1887

n Acta Criminologica: Southern African Journal of Criminology - Gang sub-culture : an exploration of youth gangs in the Free State province

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Abstract

The concept of gangs has existed since the dawn of early Roman society (circa 753BC), where youths formed unique social groups in conflict with generally accepted societal norms. The concept 'youth gang', however, only originated in Europe during the 14th and 15th centuries with the phenomenon of vagabonds. Throughout the ages, history shows that whenever societies are undergoing large scale socio-political and economic turmoil, there is usually an upsurge in the number of displaced youth seeking alternative means of survival, especially in a surrogate group context. Despite this vulnerability, there is a dearth of research pertaining to the crime and victimisation patterns associated with gang formation within the Free State region of the Republic of South Africa. Gang-related activities in the province are rife, and gangs, such as the Dickies, Dogs of War (DOW), Triple 6 (666), Born to Kill (BTK), International Junior Portuguese (IJP) and Natural Born Killers (NBK) are running rampant. These groups tend to conform to the commonly held beliefs of street gangs found in the literature, however in certain circumstances also include elements of the occult and African witchcraft. Since little is known about this new type of gang formation, this study provides an explorative account of these groups, primarily informed by a documentary analysis of the South African Police Service.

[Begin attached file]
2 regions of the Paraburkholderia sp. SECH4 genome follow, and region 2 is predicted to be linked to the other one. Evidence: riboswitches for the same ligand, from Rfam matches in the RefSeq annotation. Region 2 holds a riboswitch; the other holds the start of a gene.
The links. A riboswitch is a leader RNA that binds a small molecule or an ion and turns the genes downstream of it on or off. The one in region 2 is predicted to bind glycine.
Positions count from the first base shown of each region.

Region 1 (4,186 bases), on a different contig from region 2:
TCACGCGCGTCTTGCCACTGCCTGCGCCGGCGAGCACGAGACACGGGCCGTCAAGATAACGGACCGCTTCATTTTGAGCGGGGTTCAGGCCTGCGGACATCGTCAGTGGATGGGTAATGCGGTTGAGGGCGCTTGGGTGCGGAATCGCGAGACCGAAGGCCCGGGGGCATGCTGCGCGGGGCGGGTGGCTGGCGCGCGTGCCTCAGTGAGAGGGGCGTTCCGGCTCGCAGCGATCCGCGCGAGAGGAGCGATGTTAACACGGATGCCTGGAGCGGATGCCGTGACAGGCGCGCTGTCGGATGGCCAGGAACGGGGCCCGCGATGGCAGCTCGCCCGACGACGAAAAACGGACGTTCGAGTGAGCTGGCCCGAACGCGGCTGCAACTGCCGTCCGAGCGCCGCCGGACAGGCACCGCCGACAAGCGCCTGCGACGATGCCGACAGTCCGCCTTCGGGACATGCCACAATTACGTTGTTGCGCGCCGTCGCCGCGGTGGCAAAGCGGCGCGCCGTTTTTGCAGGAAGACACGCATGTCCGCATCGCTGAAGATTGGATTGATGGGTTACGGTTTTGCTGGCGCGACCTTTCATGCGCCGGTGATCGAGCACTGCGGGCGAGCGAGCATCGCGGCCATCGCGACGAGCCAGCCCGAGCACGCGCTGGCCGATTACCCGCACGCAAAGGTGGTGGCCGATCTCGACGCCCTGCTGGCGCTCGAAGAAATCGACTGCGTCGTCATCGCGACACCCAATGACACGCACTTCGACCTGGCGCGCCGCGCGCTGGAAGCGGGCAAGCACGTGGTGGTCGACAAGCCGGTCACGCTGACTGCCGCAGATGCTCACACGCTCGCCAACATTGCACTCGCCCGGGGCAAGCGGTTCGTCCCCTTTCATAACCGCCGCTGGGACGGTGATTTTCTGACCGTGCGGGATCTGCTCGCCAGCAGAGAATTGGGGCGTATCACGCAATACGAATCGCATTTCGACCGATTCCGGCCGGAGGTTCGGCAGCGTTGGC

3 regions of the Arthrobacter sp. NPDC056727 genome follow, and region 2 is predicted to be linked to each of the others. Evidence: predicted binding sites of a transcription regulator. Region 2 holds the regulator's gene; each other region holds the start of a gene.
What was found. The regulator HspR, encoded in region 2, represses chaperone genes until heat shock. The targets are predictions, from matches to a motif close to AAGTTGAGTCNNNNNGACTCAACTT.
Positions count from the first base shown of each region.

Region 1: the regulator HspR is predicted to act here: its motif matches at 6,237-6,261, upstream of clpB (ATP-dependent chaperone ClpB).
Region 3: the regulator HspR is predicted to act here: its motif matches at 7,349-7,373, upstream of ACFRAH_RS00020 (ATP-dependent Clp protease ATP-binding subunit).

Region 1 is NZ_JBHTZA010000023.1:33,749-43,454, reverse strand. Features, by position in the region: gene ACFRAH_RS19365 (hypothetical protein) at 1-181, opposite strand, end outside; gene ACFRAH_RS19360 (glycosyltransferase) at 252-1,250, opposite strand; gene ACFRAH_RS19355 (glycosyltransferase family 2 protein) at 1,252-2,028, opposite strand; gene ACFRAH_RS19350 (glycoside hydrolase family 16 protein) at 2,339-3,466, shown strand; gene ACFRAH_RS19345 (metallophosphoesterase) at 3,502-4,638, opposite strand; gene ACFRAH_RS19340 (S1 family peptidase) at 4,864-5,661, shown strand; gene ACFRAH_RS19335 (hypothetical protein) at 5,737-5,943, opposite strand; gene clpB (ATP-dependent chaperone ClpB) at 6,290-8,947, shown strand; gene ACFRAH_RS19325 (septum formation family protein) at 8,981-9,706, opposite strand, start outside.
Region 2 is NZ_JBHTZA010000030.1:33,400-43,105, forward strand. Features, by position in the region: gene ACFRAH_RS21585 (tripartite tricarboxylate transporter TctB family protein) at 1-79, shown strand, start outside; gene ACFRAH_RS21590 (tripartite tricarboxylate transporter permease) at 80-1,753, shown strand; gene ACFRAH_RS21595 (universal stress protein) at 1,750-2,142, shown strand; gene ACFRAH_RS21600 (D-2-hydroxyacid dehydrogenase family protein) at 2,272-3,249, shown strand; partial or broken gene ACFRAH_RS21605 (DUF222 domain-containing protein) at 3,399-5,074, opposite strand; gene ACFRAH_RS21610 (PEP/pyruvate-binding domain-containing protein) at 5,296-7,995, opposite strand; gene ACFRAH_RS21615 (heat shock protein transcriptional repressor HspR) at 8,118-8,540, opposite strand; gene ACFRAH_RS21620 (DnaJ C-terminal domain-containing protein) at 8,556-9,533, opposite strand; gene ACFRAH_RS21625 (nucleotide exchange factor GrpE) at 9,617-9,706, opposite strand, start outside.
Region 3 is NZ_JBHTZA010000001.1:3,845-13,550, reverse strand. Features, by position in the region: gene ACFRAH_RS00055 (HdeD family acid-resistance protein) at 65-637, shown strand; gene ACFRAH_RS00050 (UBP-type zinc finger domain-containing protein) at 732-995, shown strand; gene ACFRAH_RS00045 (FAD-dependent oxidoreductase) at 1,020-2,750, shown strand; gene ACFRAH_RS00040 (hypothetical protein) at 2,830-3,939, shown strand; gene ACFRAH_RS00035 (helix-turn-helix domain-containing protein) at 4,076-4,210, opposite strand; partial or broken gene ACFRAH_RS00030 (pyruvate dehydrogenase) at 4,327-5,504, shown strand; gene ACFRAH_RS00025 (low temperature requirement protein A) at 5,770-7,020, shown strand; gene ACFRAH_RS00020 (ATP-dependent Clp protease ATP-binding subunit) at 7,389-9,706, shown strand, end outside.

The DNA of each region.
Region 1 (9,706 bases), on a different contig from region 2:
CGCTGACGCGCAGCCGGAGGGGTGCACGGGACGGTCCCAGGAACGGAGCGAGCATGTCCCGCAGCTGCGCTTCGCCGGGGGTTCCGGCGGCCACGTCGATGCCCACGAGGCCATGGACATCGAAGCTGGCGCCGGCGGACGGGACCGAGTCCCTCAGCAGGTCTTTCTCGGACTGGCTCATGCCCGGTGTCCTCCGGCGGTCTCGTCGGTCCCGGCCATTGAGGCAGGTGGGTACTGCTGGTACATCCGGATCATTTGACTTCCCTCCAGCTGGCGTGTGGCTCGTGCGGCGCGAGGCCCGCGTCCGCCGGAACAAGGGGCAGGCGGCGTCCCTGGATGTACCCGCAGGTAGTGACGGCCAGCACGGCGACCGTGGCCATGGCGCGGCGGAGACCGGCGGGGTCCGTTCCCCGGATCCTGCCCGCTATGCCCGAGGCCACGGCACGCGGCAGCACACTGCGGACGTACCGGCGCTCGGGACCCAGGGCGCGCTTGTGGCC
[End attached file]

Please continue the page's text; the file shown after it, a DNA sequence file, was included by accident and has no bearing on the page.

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/content/crim/2015/sed-5/EJC189472
2015-01-01
2016-12-04
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